October is Breast Cancer Awareness Month, a time when women are encouraged to get checked out as well as show our support for the cause in various ways. This international campaign has been running for 33 years and has inspired thousands of sponsors, millions of advocates, and increased funding that continues to search for treatments and cures.
Breast cancer support is an area for which I am an advocate, as it’s one condition that has changed my attitude towards health. My mom was diagnosed with stage 3 breast cancer in 2012, and I can still remember vividly when she cried in front of me after she found out about her diagnosis. She had her left breast removed and eventually became bald as her chemotherapy sessions progressed. Thankfully, she has survived treatment, and is now in remission and taking maintenance drugs.
Having breast cancer (or any other serious medical condition) takes a toll not only on someone’s physical health but also on their mental well-being. I’ve seen mom and other breast cancer patients deal with the pain of undergoing treatment, and saw how they looked very isolated and felt emotional and guilty. It takes all of their energies to stay strong at these trying times, but they shouldn’t be alone because there are ways that we can show our love to them.
– Show them that we actually listen to them. I know that saying “Be strong” and “We’re here for you” encourages breast cancer patients to be strong and fight off this condition. Being there when they cry or share their stories gives them reassurance that they’re not alone in this battle.
– Help them with daily chores. And when you reach out, don’t put the burden on them of deciding what kind of help you can offer. Don’t say “What can I do?”, say “let me do this washing up for you.” Simple tasks like going with them on a supermarket run, or walking their pets, or driving their kids to school are enough to relieve mental pressure.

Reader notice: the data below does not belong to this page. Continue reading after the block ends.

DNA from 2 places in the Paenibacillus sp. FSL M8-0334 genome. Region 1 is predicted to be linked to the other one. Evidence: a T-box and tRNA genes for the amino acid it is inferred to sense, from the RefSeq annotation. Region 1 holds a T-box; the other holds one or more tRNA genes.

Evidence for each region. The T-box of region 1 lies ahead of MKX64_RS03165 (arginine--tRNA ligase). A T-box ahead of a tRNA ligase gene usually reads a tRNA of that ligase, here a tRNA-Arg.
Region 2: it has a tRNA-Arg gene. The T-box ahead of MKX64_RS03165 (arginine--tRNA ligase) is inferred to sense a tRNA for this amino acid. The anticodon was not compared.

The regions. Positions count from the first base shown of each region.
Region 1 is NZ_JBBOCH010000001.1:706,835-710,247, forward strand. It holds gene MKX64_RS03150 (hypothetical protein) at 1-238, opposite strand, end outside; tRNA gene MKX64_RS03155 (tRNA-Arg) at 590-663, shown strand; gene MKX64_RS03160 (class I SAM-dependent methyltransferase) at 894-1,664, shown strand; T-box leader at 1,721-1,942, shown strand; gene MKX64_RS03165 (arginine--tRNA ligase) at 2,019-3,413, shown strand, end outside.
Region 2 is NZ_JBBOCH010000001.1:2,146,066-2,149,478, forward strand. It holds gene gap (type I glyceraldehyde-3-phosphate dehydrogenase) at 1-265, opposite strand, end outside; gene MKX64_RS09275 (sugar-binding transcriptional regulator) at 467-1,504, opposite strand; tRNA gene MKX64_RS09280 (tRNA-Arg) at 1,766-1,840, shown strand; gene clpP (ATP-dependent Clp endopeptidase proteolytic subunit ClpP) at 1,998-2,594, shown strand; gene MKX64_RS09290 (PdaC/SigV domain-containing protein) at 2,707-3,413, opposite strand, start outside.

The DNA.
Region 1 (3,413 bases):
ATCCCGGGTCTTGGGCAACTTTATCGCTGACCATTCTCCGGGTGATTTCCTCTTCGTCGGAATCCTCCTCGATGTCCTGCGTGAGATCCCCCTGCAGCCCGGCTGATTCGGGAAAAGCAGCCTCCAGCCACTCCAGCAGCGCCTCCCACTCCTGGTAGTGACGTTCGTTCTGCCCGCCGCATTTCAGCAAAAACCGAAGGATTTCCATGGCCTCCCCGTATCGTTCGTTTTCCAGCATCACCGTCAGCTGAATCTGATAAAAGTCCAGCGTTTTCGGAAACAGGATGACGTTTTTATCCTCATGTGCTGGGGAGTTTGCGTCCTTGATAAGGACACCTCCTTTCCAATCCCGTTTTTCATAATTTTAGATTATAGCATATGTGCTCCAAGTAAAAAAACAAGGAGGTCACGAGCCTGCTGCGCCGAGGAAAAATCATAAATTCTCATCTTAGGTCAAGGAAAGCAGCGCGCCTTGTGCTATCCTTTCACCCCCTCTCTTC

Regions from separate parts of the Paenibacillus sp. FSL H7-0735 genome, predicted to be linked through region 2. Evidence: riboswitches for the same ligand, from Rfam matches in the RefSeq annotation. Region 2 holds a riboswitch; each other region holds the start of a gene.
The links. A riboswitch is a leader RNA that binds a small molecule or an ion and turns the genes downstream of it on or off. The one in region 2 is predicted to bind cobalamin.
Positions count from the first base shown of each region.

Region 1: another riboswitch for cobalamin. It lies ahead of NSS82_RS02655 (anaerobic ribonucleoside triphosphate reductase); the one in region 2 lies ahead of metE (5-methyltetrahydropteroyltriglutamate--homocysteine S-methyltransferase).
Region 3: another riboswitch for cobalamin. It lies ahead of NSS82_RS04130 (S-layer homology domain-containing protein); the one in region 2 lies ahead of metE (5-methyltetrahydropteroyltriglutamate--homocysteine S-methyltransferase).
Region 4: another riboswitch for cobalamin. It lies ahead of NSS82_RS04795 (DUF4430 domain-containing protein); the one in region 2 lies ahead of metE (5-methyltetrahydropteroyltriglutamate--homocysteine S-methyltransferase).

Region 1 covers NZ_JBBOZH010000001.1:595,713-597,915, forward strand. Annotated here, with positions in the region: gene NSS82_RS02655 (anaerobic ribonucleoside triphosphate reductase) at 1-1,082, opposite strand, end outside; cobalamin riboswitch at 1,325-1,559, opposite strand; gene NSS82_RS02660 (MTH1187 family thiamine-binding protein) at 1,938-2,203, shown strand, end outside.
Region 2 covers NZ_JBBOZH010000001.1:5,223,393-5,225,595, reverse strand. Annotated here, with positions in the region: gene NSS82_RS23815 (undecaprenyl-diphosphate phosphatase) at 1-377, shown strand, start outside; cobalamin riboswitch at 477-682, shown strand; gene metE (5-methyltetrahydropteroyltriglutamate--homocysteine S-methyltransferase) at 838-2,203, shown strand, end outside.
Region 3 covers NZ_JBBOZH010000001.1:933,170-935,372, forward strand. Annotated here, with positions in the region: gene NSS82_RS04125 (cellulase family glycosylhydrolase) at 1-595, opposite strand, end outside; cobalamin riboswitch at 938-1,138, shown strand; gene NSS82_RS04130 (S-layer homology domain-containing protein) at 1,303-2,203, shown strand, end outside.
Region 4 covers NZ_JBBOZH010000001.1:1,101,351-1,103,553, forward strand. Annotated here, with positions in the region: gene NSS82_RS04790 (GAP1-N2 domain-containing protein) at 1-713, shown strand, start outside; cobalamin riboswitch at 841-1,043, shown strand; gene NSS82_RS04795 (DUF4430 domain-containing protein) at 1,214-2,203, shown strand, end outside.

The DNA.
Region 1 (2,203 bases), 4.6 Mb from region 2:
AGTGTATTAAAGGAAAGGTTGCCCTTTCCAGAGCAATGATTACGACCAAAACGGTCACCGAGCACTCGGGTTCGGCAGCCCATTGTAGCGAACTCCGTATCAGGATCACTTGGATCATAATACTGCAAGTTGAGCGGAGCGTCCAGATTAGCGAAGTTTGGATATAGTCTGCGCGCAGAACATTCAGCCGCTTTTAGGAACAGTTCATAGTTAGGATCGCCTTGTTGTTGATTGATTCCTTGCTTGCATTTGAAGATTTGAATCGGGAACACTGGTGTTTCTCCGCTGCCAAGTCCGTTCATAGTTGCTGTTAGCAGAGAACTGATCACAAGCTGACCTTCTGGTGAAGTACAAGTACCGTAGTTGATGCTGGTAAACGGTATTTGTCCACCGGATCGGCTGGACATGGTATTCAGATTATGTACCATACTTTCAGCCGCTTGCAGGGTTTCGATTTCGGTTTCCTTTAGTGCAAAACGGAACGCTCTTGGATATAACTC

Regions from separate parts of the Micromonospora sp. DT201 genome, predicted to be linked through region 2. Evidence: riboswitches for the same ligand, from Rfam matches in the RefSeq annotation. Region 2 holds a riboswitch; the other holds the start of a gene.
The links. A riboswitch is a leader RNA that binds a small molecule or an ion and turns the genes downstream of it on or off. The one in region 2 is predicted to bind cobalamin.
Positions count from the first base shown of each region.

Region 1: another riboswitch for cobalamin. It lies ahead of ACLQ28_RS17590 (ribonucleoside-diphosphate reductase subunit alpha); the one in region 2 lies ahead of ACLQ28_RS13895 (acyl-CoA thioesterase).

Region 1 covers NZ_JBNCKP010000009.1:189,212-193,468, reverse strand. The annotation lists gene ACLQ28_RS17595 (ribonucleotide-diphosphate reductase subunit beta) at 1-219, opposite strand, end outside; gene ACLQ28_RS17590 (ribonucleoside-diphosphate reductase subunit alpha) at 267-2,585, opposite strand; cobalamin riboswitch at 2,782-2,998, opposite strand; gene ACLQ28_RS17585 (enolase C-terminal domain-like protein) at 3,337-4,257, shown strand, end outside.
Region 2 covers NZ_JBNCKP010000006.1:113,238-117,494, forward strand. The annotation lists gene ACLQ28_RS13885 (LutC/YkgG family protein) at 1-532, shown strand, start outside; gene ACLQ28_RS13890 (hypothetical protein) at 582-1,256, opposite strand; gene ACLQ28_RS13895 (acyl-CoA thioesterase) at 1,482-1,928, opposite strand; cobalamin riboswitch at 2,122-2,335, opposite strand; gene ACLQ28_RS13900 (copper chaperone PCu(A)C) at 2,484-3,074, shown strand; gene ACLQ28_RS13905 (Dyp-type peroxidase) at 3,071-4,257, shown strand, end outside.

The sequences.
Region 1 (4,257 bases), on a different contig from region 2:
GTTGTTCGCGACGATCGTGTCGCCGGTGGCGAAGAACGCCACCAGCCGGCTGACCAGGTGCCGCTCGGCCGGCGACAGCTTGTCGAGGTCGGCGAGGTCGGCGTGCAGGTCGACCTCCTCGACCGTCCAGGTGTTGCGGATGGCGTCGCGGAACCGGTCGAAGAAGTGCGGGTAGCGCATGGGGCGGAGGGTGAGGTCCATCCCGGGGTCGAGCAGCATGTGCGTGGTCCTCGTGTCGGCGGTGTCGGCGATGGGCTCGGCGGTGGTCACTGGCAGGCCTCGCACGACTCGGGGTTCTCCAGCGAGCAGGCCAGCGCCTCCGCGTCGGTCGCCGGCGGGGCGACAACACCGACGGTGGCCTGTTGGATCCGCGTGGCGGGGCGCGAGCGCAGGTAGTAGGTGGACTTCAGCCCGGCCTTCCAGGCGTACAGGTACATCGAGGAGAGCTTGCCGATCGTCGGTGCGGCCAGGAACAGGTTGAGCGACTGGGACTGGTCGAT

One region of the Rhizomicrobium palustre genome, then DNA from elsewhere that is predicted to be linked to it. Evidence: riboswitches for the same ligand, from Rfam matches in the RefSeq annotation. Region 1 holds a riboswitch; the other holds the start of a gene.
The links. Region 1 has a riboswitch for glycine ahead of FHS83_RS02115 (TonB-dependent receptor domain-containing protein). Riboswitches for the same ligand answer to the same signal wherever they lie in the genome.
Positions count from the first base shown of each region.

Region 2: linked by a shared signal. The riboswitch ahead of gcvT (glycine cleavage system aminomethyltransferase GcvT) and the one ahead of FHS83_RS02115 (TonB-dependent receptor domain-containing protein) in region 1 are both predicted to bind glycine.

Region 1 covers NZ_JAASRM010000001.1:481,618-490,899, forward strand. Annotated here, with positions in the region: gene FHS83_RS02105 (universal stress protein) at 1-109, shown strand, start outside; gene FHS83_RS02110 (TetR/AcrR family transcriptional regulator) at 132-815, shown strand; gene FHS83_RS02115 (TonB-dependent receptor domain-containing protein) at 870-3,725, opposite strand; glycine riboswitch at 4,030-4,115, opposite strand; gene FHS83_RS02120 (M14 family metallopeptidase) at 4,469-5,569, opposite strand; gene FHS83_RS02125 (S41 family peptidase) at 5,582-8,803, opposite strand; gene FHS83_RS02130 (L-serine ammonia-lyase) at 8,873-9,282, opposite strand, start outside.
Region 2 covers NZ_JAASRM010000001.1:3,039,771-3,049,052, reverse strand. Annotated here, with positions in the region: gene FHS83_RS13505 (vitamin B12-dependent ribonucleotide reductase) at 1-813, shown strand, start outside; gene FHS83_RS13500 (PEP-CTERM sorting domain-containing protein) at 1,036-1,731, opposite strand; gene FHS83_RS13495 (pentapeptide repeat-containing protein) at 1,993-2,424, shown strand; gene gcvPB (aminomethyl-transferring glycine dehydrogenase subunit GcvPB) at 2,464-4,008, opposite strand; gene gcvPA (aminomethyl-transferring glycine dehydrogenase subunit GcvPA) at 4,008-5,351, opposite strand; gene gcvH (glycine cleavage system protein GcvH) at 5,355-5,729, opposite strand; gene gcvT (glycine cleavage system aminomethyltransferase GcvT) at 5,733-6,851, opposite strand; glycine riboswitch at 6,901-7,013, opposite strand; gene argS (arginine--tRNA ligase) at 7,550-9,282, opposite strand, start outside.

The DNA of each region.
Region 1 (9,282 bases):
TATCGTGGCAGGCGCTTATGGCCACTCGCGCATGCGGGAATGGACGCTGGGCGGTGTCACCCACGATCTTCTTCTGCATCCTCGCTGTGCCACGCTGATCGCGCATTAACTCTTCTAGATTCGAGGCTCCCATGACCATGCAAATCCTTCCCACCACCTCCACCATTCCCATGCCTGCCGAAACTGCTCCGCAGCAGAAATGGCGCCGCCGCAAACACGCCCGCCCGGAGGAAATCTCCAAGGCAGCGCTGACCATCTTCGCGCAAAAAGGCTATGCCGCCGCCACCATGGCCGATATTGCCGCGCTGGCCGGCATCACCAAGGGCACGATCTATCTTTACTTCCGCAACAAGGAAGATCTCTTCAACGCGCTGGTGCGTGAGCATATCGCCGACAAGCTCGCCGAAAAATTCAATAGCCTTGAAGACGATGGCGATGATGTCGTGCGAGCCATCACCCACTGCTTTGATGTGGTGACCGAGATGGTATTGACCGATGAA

– Focusing on awareness is good, but driving patient support is better. It’s true that there are countless ways to remind women to undergo breast screening. However, many breast cancer patients, especially those who are underprivileged or in rural communities, need support. There are charities that focus on patient support, including screenings and treatment. But help doesn’t necessarily have to be money; you can donate wigs, hats, scarves, or clothes to breast cancer foundations, or volunteer and organize yoga or mindfulness classes for patients.
– Donate to research initiatives. Breast cancer is the most common cancer type in women worldwide. But according to Healthline.com, “most of the charitable money goes to basic research that has little clinical application.” Centers like The Breast Cancer Research Foundation are doing research in hopes of finding a cure and improving care for patients.
– Wear pink this month! Pink ribbons or clothing expresses your moral support for women with breast cancer. It’s a small thing but it definitely makes a difference. But also, remember to “Think Before You Pink” — there will be a lot of marketing gimmicks or so-called causes that identify with the Breast Cancer Awareness Month, but do not really support the cause of breast cancer research or patient support.
Photo: Miguel Á. Padriñán via Pexels